Ahmed Best, who played the infamous Jar Jar Binks in the Star Wars prequel trilogy, has spoken out against his contribution to motion capture being repeatedly overlooked. Jar Jar really needs no introduction; as George Lucas’ “key” to The Phantom Menace, the comedic gungan became a poster child for fan complaints about Episode I and the rest of the prequel trilogy, from confused tone to iffy special effects.
However, while Binks may now be a shorthand joke, that shouldn’t supersede the character’s important role in cinema history. The first fully-computer-generated supporting character in any film, he was a major step forward in the then-new technology of CGI motion-capture; Ahmed Best didn’t just voice Jar Jar but played him on set in a not-so-fetching approximate costume that served as a basis for the animators. It’s not as high-tech as what we now have in Avatar and Planet of the Apes, but he is very much their forebear. Not that it’s often recognized as such.
Related: Why Jar Jar Binks Doesn’t Deserve the Hate
Best recently spoke out about this on Twitter after a video for Wired featuring Andy Serkis purporting to show the evolution of mo-cap started with the actor’s work on The Lord of the Rings, released over two years after The Phantom Menace. Retweeting a comment from a fan about how Jar Jar wasn’t referenced, the actor said, with clear respect for Serkis, that he does feel his work had been forgotten.
I don’t know how to retweet this and not sound bitter, but I feel I have been forgotten. No disrespect to the great @andyserkis https://t.co/4F3VBPV8Aj
— Ahmed BEst (@ahmedbest) October 27, 2017
After fans responded with an outpouring of positivity, Best wrote a thread that outlined his views:
“Thanks for the love today especially the Star Wars fans. Jar Jar is bigger than just me or my performance. As much as we actors are on the front line when it comes to the success or the failure of characters we play, what’s more important is the accomplishment of bringing the work to the screen. Jar Jar helped create the workflow, iteration process and litmus test for all CGI characters to this day on some days the code was being written in real time as I was moving. To deny Jar Jar’s place in film history is to deny the hundreds of VFX technicians, animators, code writers and producers their respect. People like John Knoll, Rob Coleman and scores of others who I worked with for two years after principal photography was ended to bring these movies to you. There’s a joke I like to use when talking about this stuff, Jar Jar walked so Gollum could run. Gollum ran so the Na’vi could fly. Thanks for lifting me up today.”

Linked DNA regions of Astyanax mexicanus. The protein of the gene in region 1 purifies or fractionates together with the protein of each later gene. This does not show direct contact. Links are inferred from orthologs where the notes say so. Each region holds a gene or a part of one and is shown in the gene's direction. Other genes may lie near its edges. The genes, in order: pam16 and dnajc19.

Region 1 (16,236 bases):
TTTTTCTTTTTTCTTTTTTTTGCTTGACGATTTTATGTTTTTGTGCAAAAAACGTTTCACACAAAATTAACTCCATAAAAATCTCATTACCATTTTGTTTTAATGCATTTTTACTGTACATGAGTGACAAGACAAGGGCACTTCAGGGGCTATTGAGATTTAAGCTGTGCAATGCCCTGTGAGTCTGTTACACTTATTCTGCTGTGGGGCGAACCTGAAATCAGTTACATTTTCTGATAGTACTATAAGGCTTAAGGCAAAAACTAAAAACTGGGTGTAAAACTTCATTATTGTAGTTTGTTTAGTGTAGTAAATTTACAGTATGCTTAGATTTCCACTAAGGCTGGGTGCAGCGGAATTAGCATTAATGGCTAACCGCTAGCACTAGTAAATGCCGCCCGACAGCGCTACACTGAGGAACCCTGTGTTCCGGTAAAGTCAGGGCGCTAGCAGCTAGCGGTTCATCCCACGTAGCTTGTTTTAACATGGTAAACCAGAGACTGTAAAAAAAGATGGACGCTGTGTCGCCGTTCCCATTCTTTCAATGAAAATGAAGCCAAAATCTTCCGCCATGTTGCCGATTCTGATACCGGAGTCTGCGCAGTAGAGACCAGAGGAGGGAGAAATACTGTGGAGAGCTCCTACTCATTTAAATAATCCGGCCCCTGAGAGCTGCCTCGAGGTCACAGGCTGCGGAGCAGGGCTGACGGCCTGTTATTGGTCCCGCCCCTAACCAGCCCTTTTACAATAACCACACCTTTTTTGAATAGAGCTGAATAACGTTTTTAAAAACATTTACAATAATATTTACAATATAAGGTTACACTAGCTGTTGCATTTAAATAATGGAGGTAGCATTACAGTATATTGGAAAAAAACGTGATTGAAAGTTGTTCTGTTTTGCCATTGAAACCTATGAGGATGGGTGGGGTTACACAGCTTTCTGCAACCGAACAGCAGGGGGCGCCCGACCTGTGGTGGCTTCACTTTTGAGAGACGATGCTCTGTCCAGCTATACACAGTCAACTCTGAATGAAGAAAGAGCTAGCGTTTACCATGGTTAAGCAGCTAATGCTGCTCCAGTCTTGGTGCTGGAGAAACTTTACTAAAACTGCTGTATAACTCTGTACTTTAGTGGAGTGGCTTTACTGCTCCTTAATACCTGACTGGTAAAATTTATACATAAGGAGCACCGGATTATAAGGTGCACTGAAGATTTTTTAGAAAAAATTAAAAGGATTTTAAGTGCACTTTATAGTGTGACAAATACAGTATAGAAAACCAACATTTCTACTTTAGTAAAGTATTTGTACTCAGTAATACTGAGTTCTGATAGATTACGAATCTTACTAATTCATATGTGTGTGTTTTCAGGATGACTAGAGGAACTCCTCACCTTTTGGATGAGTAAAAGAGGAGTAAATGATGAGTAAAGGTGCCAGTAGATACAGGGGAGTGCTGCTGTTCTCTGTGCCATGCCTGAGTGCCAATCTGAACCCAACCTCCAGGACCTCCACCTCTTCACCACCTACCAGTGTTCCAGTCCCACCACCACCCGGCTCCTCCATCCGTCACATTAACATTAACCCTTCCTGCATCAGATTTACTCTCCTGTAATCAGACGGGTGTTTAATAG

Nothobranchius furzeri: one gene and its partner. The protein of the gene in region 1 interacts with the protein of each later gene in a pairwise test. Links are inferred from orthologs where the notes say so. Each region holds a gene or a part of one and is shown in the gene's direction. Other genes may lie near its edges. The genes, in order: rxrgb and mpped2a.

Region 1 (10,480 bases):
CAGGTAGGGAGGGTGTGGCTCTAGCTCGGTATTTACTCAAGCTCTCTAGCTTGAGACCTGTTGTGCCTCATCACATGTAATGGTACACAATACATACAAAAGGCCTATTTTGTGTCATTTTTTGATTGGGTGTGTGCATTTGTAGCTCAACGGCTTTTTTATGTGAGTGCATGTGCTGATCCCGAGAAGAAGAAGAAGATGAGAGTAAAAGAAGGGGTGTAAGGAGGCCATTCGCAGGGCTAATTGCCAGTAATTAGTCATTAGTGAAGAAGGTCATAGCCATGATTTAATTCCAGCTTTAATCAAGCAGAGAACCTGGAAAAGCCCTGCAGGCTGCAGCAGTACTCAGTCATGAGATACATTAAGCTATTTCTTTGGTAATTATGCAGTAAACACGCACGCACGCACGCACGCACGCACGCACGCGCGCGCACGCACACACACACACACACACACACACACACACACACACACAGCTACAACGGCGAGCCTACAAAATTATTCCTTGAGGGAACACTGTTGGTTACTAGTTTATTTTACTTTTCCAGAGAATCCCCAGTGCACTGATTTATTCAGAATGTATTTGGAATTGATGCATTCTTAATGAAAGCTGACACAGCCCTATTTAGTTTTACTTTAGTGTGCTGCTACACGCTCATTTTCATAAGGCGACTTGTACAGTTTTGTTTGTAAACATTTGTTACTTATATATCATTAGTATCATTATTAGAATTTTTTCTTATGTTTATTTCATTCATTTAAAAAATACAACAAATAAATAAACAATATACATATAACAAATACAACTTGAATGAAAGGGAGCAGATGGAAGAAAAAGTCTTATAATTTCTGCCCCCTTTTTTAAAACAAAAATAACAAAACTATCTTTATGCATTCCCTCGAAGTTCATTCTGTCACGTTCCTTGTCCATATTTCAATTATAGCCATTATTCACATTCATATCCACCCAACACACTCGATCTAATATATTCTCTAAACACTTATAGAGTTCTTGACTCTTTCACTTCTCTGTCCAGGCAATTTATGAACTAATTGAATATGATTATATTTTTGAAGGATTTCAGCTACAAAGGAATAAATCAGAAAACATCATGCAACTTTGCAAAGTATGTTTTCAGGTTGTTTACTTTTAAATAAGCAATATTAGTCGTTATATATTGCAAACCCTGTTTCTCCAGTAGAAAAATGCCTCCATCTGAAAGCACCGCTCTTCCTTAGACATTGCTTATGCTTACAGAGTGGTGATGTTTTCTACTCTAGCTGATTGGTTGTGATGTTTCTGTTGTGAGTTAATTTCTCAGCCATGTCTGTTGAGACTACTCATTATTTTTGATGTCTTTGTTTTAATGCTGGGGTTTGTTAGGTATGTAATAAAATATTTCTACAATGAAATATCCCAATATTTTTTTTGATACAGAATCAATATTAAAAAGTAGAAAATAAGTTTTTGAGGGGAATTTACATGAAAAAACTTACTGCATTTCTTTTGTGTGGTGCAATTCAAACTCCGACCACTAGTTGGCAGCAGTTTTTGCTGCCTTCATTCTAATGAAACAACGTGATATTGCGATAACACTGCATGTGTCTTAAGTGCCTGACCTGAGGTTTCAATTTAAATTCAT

Best, who has spoken candidly about the backlash against his character in the past, is plainly right – about the collaborative process in general and, specifically, how important Jar Jar’s technology was in the history of cinema. What he and the ILM team did on Episode I may have proven to incredibly divisive character-wise, but on a technical level it was unprecedented and is worthy of continued respect.
In Serkis’ defense, he was talking mainly about his and Weta’s involvement in the digital capture side of mo-cap, of which Binks is obviously not a part. Indeed, to tell the full history of motion capture you’d have to go back to the early days of rotoscoping. However, the situation does highlight how Gollum is treated as the start of something that had already begun. Here’s hoping what Best says here adjusts how his work is regarded going forward.
As for Jar Jar, while he still remains a point of ridicule for many fans, the release of new Star Wars films has lessened the backlash, and the character has lived on in other media; he had several focus episodes in The Clone Wars and his canon fate was revealed earlier this year in Empire’s End.
Source: Ahmed Best